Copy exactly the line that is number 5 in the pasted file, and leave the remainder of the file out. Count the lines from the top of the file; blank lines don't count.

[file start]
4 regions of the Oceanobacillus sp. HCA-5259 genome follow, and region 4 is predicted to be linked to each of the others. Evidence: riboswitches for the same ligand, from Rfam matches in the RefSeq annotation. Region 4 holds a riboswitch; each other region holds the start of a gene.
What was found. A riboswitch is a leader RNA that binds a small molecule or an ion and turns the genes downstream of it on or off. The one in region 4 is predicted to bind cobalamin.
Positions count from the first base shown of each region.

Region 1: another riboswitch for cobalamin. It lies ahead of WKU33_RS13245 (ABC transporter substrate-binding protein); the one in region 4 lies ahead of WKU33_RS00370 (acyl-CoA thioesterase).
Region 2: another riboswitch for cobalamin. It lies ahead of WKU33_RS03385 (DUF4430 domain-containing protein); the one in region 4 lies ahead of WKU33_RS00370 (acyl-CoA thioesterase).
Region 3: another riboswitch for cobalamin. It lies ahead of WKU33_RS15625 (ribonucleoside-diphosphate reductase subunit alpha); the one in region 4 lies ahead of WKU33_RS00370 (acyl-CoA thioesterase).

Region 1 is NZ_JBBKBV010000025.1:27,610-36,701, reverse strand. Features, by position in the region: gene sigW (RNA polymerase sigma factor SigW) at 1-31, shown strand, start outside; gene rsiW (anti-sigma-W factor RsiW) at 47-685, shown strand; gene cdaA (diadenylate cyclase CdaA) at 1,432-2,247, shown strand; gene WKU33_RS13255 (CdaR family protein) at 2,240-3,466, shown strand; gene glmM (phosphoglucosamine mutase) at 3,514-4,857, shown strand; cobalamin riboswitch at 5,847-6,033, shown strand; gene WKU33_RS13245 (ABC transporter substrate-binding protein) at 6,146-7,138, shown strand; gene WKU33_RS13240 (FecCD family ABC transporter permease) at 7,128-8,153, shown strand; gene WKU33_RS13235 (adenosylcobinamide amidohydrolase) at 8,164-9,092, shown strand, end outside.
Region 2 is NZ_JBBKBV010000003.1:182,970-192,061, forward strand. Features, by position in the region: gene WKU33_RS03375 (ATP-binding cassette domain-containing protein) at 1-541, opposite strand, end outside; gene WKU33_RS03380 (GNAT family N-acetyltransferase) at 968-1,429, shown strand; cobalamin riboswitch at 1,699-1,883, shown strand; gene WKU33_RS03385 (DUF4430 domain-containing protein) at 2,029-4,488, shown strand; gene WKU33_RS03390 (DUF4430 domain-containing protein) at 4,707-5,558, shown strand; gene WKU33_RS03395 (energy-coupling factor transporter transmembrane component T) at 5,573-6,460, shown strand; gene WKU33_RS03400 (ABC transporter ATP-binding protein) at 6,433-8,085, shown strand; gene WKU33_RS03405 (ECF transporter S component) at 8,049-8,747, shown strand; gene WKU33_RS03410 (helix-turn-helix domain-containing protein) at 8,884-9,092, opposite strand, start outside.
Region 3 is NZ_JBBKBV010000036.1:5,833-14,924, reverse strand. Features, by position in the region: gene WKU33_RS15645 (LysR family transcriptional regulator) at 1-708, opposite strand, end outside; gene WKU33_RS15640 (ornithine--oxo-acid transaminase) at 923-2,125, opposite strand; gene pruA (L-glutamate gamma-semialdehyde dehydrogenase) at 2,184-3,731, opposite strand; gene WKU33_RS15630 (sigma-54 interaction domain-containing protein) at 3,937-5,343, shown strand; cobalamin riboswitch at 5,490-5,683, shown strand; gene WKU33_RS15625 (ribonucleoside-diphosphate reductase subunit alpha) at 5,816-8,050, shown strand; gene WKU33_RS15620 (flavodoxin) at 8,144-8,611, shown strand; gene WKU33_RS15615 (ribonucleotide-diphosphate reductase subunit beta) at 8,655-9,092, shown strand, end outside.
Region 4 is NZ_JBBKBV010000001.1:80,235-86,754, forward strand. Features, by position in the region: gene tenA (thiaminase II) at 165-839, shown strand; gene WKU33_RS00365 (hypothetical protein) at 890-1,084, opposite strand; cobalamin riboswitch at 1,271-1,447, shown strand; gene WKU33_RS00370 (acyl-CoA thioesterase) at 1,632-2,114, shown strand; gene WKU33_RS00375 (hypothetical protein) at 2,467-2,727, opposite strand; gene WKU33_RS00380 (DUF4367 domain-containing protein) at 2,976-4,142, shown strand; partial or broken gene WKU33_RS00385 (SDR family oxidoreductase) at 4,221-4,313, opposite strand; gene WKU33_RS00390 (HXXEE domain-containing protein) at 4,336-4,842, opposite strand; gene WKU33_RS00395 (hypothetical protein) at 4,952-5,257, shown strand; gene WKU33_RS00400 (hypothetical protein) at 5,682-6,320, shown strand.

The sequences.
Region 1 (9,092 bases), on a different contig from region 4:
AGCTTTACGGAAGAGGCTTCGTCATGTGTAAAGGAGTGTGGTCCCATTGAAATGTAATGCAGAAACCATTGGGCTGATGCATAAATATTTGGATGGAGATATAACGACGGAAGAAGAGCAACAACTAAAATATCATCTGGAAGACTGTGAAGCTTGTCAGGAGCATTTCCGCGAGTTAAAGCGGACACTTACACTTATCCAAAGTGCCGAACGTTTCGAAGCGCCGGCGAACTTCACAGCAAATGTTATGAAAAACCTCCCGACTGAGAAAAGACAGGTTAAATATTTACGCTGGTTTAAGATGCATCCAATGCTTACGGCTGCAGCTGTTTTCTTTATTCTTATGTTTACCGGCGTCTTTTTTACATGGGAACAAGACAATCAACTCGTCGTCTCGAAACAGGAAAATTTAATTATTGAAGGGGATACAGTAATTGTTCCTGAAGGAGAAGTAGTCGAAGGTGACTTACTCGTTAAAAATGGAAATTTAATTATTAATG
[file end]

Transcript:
Region 2: another riboswitch for cobalamin. It lies ahead of WKU33_RS03385 (DUF4430 domain-containing protein); the one in region 4 lies ahead of WKU33_RS00370 (acyl-CoA thioesterase).